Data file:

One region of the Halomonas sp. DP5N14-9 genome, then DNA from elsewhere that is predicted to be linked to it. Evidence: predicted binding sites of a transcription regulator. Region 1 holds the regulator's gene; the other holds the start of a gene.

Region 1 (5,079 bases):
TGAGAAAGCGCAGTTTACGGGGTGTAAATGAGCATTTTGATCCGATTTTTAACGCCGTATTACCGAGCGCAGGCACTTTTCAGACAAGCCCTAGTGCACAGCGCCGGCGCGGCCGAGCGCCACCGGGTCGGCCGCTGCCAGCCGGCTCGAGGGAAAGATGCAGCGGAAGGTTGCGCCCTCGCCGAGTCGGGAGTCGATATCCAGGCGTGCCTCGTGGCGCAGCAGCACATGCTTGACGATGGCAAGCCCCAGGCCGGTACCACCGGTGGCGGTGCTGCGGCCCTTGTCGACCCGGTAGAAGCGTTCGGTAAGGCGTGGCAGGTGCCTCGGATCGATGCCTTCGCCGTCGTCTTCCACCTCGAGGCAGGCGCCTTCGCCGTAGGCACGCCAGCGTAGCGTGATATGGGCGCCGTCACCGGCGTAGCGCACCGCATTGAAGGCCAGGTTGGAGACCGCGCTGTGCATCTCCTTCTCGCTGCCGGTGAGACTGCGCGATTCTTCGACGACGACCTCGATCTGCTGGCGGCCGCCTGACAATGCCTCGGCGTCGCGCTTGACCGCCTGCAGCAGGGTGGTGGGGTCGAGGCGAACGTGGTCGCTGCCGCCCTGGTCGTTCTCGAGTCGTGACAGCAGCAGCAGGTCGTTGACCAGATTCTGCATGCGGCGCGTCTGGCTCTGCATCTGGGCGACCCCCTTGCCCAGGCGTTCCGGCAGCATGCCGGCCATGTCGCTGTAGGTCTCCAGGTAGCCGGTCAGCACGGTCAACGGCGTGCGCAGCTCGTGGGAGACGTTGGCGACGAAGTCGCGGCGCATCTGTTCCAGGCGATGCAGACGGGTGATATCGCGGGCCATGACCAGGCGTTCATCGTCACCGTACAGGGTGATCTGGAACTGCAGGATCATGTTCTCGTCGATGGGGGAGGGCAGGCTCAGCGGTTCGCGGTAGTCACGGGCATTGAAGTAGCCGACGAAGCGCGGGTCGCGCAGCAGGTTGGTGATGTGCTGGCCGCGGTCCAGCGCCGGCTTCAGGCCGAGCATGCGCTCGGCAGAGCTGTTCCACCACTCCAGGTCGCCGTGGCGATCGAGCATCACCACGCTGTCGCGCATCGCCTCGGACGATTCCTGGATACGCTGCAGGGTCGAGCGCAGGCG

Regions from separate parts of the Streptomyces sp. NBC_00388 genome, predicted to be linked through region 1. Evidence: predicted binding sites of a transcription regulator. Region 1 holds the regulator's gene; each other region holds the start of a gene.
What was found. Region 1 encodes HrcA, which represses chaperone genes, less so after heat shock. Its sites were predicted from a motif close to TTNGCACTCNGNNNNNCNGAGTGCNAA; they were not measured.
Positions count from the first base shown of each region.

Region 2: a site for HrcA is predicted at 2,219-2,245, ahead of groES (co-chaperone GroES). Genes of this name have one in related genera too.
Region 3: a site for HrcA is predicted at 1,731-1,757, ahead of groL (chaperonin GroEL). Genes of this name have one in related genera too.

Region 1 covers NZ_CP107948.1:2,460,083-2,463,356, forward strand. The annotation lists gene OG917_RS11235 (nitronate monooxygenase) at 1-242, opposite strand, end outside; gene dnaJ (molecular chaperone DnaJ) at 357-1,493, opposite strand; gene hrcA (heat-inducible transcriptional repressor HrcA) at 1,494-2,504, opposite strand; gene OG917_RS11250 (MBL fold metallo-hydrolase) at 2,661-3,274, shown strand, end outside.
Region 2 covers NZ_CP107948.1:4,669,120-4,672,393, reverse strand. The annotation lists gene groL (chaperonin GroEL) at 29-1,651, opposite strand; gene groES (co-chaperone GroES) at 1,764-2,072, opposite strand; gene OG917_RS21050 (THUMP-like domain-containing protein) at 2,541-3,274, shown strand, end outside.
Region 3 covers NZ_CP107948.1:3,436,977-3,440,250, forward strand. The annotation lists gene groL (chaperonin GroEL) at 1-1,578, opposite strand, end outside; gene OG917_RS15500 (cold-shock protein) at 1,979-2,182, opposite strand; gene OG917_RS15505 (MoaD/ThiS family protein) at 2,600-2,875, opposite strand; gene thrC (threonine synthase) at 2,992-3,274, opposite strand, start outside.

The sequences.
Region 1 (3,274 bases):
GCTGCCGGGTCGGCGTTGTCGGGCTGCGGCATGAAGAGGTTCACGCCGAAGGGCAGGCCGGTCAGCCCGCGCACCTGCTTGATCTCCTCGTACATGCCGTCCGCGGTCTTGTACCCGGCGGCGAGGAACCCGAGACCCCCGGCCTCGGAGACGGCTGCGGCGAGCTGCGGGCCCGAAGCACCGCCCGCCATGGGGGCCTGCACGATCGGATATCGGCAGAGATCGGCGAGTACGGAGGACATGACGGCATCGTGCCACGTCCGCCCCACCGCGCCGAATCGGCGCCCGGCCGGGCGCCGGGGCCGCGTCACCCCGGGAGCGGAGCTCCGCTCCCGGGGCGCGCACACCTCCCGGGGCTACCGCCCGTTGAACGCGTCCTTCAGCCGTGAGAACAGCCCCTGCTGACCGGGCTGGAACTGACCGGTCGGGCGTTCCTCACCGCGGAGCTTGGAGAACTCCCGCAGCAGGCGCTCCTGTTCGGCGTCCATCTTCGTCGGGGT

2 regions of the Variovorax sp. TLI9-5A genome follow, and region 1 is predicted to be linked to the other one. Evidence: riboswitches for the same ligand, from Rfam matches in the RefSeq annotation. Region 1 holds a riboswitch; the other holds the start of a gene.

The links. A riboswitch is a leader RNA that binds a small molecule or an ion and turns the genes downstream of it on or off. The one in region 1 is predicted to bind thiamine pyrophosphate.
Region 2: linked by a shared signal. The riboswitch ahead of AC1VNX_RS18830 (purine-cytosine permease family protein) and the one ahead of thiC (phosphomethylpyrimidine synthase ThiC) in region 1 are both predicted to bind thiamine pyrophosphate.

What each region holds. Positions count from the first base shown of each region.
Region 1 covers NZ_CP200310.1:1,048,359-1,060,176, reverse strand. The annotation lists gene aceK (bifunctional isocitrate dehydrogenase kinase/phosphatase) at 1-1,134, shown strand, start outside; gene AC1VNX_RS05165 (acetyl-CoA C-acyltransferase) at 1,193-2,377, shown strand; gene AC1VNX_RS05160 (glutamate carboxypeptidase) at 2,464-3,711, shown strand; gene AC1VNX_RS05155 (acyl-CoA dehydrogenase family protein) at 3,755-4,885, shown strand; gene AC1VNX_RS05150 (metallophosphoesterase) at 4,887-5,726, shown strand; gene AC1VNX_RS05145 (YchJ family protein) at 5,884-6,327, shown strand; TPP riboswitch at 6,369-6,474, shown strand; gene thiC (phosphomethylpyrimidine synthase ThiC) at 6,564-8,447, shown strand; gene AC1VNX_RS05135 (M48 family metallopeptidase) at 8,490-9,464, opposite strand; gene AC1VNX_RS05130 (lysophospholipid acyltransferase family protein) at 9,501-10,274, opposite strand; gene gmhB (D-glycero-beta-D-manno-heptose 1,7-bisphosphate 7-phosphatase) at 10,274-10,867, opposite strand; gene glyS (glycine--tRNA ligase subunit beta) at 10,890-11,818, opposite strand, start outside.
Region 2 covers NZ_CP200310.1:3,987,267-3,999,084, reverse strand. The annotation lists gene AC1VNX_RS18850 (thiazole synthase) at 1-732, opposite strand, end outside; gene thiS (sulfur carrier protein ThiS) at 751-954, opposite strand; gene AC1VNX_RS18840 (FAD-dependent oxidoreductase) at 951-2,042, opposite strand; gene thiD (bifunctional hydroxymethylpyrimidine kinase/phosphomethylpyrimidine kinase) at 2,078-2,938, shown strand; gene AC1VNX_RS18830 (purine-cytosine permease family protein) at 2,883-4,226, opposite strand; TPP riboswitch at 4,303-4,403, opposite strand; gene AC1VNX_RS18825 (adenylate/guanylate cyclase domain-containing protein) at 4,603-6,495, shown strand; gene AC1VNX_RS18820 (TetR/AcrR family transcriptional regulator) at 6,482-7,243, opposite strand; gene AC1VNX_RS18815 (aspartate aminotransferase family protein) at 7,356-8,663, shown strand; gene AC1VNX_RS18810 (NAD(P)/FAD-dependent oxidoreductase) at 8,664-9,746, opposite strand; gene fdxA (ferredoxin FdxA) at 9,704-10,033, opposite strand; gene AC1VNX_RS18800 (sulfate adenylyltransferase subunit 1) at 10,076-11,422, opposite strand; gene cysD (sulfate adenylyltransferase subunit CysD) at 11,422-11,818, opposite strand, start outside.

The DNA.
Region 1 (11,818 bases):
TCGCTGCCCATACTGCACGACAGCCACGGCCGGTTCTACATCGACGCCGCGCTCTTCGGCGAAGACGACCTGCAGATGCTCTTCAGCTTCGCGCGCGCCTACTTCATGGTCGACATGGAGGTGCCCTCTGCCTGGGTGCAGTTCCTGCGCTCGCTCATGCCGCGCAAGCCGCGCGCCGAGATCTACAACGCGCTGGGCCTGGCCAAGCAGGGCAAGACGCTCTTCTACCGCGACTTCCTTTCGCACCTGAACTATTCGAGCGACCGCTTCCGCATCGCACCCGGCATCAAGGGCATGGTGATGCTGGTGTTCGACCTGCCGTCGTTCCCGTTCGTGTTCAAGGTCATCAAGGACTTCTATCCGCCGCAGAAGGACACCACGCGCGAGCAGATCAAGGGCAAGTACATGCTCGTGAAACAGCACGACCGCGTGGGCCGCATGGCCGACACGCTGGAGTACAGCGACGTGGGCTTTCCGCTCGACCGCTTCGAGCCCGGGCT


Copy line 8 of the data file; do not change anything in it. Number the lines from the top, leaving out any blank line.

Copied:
Region 3: a site for HrcA is predicted at 1,731-1,757, ahead of groL (chaperonin GroEL). Genes of this name have one in related genera too.